D - If genital tract sepsis is suspected, prompt early treatment with a combination of high-dose broad spectrum intravenous antibiotics may be life saving.
Antibiotic therapy should be guided by the Gram stain of any aspirate or biopsy; however, in practice the patient is usually so sick there is no time to wait, hence initial empirical prescribing of broad-spectrum antibiotics is essential. Intravenous broad-spectrum antibiotics should be given within 1 hour of suspicion of severe sepsis. [Evidence level 4]
Information on antimicrobials which may aid in guiding choice is given in Table 4 in the original guideline, but hospital guidelines differ and local guidance should be followed since the incidence of resistant organisms varies throughout the UK. The decision as to which antimicrobials to include in the hospital formulary and maternity unit guidelines for severe sepsis in the puerperium should be agreed by clinicians and the hospital microbiologist.
National guidelines for the management of community-acquired pneumonia, Panton–Valentine leukocidin (PVL)-producing Staphylococcus aureus and methicillin-resistant S. aureus (MRSA)-associated infections should be consulted where necessary. [Evidence level 4]
What Is the Role of Intravenous Immunoglobulin (IVIG)?
D - IVIG is recommended for severe invasive streptococcal or staphylococcal infection if other therapies have failed.
IVIG is available from the blood transfusion department. All commercial brands of IVIG available in the UK contain antibodies to streptococcal and staphylococcal exotoxins. Actual administration of IVIG should be through a blood warming device and hospital guidelines/protocols for replacement therapy in haematology patients may be used. However, when faster replacement is necessary in severely ill patients, the Mount Sinai hospital protocol may be helpful. [Evidence level 4]
What Are the Neonatal Issues If Sepsis Develops in the Puerperium?
D - The baby is especially at risk of streptococcal and staphylococcal infection during birth and during breastfeeding. The umbilical area should be examined and a paediatrician consulted in the event of sepsis in the puerperium.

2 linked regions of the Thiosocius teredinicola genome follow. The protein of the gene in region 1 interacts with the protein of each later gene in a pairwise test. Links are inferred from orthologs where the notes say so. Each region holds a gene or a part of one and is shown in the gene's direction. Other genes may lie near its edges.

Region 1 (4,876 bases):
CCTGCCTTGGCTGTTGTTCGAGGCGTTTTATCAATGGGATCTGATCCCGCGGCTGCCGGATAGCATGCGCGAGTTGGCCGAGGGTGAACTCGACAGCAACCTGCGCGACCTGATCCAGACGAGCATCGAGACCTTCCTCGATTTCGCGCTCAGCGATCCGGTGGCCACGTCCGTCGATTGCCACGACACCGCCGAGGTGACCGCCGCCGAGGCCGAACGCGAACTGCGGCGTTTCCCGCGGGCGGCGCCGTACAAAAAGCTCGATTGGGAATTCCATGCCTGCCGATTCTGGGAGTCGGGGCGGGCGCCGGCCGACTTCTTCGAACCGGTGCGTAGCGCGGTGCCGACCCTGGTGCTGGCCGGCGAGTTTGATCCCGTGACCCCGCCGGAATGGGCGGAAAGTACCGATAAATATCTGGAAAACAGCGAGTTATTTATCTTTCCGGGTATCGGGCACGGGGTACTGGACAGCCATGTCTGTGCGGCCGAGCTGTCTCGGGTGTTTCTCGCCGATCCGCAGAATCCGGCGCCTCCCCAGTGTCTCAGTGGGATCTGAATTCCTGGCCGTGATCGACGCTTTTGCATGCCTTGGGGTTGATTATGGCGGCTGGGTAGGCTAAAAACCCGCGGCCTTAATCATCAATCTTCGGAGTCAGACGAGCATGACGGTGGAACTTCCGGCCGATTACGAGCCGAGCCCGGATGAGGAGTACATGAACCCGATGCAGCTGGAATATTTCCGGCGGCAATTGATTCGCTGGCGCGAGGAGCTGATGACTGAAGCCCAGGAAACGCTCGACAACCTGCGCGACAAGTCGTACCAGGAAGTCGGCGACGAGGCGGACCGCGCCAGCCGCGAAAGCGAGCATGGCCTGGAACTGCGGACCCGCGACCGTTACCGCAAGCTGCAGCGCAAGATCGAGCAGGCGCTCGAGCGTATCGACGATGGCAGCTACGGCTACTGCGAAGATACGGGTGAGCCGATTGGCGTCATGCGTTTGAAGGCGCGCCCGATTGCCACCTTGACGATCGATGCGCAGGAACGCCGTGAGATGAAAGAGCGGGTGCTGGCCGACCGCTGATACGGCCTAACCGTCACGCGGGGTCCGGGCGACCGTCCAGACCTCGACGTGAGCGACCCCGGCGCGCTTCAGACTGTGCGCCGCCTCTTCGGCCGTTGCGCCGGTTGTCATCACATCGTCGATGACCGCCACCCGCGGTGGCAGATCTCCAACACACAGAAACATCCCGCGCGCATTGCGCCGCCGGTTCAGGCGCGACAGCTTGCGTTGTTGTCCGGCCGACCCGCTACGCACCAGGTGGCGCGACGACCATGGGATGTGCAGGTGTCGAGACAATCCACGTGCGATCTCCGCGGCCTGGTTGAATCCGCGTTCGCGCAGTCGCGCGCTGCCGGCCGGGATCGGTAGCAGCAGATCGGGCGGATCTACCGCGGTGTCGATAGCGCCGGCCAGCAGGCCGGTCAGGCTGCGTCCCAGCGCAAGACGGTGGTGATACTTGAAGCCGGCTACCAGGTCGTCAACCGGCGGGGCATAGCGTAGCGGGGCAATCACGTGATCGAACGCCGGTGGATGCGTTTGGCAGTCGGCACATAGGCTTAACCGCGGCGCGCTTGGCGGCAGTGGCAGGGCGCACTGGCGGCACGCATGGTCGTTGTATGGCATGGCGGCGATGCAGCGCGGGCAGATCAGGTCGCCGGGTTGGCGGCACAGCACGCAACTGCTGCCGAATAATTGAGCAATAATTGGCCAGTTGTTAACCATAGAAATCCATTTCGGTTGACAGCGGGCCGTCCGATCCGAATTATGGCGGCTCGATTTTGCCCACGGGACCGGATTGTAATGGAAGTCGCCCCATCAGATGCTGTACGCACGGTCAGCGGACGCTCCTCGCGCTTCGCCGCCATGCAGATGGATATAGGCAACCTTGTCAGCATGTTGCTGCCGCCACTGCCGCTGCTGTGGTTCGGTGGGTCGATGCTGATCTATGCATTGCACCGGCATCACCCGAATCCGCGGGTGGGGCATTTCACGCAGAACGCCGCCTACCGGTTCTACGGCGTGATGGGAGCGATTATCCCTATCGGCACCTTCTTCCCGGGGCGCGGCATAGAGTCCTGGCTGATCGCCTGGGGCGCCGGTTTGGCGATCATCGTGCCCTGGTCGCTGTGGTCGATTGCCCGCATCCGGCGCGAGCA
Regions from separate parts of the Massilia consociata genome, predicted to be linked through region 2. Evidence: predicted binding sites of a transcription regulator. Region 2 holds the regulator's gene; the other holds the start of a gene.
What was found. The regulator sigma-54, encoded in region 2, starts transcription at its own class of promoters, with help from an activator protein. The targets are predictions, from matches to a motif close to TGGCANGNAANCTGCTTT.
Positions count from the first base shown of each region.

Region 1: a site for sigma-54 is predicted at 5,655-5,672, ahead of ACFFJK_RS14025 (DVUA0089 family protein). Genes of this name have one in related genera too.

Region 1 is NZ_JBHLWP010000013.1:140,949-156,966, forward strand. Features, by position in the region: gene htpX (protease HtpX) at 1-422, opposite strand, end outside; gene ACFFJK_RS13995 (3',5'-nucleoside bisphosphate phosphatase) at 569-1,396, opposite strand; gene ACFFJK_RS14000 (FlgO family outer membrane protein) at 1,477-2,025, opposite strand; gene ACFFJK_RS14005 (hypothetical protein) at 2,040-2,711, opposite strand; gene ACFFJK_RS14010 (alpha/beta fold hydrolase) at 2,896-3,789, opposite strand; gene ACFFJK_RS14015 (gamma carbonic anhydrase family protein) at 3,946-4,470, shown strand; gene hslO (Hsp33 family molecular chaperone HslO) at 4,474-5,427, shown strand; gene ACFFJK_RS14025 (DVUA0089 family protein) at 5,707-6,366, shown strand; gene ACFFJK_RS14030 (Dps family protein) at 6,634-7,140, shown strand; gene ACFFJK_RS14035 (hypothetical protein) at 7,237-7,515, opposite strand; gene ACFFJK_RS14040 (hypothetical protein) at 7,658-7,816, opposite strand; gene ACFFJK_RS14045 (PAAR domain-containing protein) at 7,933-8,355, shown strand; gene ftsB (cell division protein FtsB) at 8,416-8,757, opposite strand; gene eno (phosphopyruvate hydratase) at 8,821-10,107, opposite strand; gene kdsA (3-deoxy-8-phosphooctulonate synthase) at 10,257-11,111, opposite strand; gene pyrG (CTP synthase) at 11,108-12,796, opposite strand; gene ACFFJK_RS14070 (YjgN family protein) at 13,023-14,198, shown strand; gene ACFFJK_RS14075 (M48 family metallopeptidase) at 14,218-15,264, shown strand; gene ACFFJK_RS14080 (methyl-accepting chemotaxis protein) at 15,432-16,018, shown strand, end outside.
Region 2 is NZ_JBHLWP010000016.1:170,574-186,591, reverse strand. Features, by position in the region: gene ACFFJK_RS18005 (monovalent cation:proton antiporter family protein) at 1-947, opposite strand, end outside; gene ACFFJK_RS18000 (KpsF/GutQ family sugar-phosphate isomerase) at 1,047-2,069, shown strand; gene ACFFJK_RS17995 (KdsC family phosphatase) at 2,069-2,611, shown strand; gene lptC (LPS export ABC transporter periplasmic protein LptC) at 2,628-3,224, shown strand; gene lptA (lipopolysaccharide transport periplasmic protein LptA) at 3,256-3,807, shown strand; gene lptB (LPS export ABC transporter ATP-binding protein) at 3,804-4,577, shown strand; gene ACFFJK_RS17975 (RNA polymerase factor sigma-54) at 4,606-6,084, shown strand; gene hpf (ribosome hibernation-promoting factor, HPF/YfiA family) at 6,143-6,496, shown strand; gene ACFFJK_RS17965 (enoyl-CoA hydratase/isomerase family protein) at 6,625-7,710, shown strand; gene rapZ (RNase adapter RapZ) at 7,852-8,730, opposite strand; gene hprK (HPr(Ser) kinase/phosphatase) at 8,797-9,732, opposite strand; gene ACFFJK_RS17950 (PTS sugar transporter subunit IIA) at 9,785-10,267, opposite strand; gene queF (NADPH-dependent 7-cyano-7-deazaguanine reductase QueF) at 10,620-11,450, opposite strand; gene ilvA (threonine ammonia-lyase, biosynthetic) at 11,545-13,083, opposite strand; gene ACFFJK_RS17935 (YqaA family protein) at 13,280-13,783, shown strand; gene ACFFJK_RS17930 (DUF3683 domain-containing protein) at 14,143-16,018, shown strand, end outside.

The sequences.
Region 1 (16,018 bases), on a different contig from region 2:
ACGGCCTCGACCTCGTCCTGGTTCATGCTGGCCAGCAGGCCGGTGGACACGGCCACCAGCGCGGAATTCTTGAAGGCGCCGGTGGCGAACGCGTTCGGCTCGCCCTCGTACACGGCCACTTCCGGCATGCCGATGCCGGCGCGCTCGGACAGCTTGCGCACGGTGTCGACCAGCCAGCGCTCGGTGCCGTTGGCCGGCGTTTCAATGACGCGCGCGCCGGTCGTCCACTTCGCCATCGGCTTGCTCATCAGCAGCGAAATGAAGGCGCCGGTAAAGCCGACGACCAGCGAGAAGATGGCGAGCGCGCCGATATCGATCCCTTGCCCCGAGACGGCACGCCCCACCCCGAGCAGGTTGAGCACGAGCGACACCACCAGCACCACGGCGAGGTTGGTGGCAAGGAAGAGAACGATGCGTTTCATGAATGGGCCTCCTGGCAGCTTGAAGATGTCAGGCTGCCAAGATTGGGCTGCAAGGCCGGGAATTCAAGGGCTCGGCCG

The infant of a mother colonised with Group B Streptococci should be managed as per RCOG Green-top Guideline No.36: Prevention of early onset neonatal group B streptococcal disease. [Evidence level 4]
Classification of Evidence Levels
1++ High-quality meta-analyses, systematic reviews of randomised controlled trials or randomised controlled trials with a very low risk of bias
1+ Well-conducted meta-analyses, systematic reviews of randomised controlled trials or randomised controlled trials with a low risk of bias
1– Meta-analyses, systematic reviews of randomised controlled trials or randomised controlled trials with a high risk of bias
2++ High-quality systematic reviews of case–control or cohort studies or high-quality case–control or cohort studies with a very low risk of confounding, bias or chance and a high probability that the relationship is causal
2+ Well-conducted case–control or cohort studies with a low risk of confounding, bias or chance and a moderate probability that the relationship is causal
2- Case–control or cohort studies with a high risk of confounding, bias or chance and a significant risk that the relationship is not causal
3 Non-analytical studies, e.g. case reports, case series
4 Expert opinion
Grades of Recommendations
A - At least one meta-analysis, systematic review or randomised controlled trial rated as 1++ and
directly applicable to the target population; or
A systematic review of randomised controlled trials or a body of evidence consisting principally of studies rated as 1+ directly applicable to the target population and demonstrating overall consistency of results
B - A body of evidence including studies rated as 2++ directly applicable to the target population, and demonstrating overall consistency of results; or
Extrapolated evidence from studies rated as 1++ or 1+
C - A body of evidence including studies rated as 2+ directly applicable to the target population and demonstrating overall consistency of results; or
Extrapolated evidence from studies rated as 2++
D - Evidence level 3 or 4; or
Extrapolated evidence from studies rated as 2+
Good Practice Point - Recommended best practice based on the clinical experience of the guideline development group